Wii (2007): The Virtual Console contains the SNES version. Still single player, and still missing Guy.

Xbox 360/PS3 (2010): Packaged with Magic Sword, Final Fight Double Impact contains an accurately emulated version of the original arcade edition. Remixed music is a bit of a letdown, more so if you are familiar with the Sega CD version, but online co-op is a first for the series. Enemy counts, aggressive difficulty, and unlockables (including a priceless episode of the US Street Fighter animated featuring Final Fight characters) make this one worth playing through again.

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Modern Healthcare July 25, 2011 KNOXVILLE, Tenn.–The University of Tennessee Medical Center broke ground this month on its new cancer institute. The 100,000-square-foot facility will more than double the size of the current cancer institute. The institute is expected to cost $25 million to construct and equip. The building should take about a year to erect. All of the medical center’s outpatient cancer services, including CT and PET scans, will be offered there. The building also will house a breast center, a chemotherapy infusion center and clinics for surgical, medical, radiation and gynecological oncology.

BALTIMORE–The Maryland Board of Physicians revoked the medical license of Dr. Mark Midei, who was accused of exaggerating his patients’ artery blockages to justify cardiac stents. The allegations were among several issues resolved in a $22 million False Claims Act settlement paid last year by St. Joseph Medical Center, Towson, Md., where Midei was employed from 2008 to 2009. The board wrote in the decision that Midei’s violations were “repeated and serious” and that he unnecessarily exposed patients to harm and increased the cost of their care. “The board has given little weight to the fact that Dr. Midei was not paid per stent inserted,” the board wrote. Midei testified, the board said, that “he understood he was a big generator of business for the hospital” and that the hospital’s “goal was to hold onto the stent business that it saw slipping away.” The board will not accept an application for reinstatement for two years. Midei’s attorney did not return requests for comment. St. Joseph mailed letters informing 585 of Midei’s stent patients that subsequent review of their cases yielded different conclusions. Many of them have filed lawsuits against Midei and the hospital, and Midei is suing St. Joseph for defamation. Midei’s volume of stent procedures also drew an investigation by the Senate Finance Committee, which concluded that unnecessary procedures he performed cost the government $6.6 million. go to website maryland board of physicians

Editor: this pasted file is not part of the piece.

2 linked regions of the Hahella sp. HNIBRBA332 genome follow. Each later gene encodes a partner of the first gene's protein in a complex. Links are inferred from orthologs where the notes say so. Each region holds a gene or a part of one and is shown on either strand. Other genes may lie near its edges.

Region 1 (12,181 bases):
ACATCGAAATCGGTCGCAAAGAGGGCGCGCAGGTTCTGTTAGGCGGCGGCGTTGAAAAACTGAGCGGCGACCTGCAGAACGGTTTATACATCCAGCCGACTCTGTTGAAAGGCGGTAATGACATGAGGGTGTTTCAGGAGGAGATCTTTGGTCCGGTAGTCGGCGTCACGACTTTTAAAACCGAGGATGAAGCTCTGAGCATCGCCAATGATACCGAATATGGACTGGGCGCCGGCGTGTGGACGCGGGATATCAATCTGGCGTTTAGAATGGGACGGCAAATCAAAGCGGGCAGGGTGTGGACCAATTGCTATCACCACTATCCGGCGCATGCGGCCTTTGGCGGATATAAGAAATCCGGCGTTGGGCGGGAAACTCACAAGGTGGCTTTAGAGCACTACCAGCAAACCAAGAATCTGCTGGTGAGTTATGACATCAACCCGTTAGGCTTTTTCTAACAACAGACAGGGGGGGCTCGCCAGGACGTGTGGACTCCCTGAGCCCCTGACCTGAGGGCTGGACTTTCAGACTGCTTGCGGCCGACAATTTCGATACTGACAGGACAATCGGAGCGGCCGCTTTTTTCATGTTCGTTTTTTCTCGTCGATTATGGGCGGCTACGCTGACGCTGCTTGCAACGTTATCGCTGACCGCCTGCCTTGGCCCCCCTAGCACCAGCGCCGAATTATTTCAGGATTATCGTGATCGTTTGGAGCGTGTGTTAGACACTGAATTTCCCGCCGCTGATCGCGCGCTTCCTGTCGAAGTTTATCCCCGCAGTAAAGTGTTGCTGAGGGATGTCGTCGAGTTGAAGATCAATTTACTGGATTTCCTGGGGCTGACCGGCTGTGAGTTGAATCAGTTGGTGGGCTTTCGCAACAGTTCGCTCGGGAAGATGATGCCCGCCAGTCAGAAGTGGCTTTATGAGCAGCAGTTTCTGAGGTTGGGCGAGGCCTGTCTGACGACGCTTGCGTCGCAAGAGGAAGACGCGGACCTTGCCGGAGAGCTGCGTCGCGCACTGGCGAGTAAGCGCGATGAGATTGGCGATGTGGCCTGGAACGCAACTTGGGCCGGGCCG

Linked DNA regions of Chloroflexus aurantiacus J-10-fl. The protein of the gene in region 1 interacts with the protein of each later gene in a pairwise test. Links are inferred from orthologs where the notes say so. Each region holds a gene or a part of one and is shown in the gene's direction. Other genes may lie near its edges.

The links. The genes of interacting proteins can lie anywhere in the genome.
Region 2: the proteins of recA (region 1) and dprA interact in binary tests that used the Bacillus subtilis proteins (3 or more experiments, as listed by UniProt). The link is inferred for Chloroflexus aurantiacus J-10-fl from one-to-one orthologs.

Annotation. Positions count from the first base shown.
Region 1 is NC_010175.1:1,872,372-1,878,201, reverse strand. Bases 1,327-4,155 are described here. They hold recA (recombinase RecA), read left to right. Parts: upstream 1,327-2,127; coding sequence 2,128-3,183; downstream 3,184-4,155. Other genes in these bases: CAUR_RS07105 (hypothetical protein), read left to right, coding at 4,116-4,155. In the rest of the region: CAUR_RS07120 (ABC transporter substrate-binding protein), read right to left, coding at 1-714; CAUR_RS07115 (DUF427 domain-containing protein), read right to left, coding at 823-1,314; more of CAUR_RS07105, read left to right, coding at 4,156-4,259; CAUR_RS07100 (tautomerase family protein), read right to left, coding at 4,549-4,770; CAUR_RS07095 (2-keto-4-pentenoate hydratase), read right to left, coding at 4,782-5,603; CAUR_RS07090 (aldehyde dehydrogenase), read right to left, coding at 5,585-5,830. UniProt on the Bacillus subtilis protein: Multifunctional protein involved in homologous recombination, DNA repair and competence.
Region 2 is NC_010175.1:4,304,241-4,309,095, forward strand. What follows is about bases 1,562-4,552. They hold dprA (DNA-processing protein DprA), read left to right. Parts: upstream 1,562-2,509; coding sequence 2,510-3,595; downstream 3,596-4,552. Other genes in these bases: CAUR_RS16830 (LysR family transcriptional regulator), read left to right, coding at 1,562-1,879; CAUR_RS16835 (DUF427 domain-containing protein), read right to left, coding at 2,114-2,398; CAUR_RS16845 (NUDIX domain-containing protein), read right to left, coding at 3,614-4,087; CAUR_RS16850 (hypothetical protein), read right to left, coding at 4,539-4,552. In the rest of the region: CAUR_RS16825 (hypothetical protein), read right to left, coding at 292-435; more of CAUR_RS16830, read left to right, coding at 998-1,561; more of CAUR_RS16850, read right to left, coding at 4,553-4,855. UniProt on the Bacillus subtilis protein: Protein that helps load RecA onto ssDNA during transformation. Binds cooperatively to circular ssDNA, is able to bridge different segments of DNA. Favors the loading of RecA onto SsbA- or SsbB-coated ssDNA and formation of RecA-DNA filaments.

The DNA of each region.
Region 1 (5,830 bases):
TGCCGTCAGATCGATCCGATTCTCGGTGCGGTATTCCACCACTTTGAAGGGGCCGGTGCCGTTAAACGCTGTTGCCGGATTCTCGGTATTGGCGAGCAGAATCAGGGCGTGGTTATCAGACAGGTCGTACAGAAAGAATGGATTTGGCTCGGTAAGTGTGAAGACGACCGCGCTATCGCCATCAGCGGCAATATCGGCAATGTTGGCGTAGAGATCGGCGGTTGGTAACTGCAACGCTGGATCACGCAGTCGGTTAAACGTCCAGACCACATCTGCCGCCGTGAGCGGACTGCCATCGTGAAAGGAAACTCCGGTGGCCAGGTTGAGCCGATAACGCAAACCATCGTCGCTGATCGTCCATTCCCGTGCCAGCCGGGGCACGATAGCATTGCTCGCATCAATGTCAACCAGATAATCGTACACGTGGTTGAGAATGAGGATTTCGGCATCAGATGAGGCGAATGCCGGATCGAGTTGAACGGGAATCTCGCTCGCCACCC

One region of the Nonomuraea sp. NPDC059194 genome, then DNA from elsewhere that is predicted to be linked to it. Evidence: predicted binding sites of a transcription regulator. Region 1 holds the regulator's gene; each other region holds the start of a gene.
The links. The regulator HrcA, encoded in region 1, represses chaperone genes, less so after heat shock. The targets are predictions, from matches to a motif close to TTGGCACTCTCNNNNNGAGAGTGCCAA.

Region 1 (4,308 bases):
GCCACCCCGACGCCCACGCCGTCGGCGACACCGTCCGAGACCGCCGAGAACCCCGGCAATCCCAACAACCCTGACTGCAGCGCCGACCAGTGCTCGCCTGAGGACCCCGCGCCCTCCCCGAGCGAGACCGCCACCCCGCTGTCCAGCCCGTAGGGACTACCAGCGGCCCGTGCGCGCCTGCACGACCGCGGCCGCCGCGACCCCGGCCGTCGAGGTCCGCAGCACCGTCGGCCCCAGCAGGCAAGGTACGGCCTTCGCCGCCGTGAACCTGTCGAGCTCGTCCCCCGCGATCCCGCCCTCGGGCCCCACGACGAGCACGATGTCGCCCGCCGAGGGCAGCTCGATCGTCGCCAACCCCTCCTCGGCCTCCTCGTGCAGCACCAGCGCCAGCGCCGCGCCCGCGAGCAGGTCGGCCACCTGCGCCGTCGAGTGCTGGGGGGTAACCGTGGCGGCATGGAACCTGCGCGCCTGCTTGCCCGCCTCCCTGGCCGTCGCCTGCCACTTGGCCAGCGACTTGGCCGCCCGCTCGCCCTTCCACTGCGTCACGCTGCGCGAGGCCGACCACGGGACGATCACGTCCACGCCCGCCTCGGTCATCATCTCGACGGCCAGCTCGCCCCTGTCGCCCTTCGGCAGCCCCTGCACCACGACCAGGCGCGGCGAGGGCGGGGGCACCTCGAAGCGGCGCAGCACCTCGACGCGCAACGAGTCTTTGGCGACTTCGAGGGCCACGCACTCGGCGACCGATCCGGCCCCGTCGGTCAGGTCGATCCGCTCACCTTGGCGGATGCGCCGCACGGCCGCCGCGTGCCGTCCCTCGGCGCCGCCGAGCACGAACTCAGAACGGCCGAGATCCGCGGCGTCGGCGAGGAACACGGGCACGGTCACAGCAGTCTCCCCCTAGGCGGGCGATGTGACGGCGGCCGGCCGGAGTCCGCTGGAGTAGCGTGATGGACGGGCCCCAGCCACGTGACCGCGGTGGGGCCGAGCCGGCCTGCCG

ATLANTA–A search committee for Atlanta’s public, safety net provider has settled on a choice to fill its top leadership spot: John Haupert, executive vice president and chief operating officer at Parkland Health & Hospital System, a public system in Dallas. The board of Grady Memorial Hospital Corp., which controls Grady Memorial Health System, is set to vote Aug. 8 on the selection, and if approved, Haupert would start the job Oct. 8. The system’s biggest component is Grady Memorial Hospital, which has 689 acute-care beds and 261 skilled-nursing beds. The system also operates six neighborhood health centers and a rehabilitation center. Grady’s previous president and CEO was Michael Young, who left in June to become president and CEO of 599-bed PinnacleHealth in Harrisburg, Pa. Young was hired in 2008 by Grady’s newly established independent operating corporation and was credited with turning around the struggling system, which turned a profit in 2009 but reported an $11.2 million loss in the first three months of 2011.

BETHESDA, Md.–Surgical Care Affiliates, a Birmingham, Ala.-based for-profit developer and operator of ambulatory surgery centers and surgical hospitals, has entered into an agreement to manage the operations of a Johns Hopkins Medicine-affiliated surgery center in Bethesda. Terms were not disclosed. Suburban Outpatient Surgery Center, located inside the Suburban Outpatient Medical Center, is part of the not-for-profit Suburban Hospital Healthcare System, which became affiliated with Johns Hopkins in 2009. According to a Surgical Care Affiliates news release, some 2,000 procedures are performed annually at the center, and SCA will implement its management systems there as well as launch new service lines and specialties. “We believe our management systems can improve surgical care in Maryland and other areas, and this is another step forward in SCA becoming the partner of choice for leading health systems,” Andrew Hayek, SCA president and CEO, said in a news release. In April, SCA entered into a similar agreement with Kentucky’s not-for-profit Jewish Hospital & St. Mary’s HealthCare system to manage two surgery centers in Louisville. in our site maryland board of physicians

HOUSTON–Texas Children’s Hospital and Scott & White Healthcare signed a 20-year affiliation that includes joint research, education and outreach programs. The partners will train emergency and operating room nurses to work in the Children’s Hospital at Scott & White, which is scheduled to open later this year, according to a news release announcing the agreement. Texas Children’s Hospital, a 474-bed hospital in Houston, and Scott & White, a five-hospital system based in Temple, Texas, last month launched a joint continuing medical education venture, according to the release. The agreement will introduce new clinical services at Scott & White, the news release said.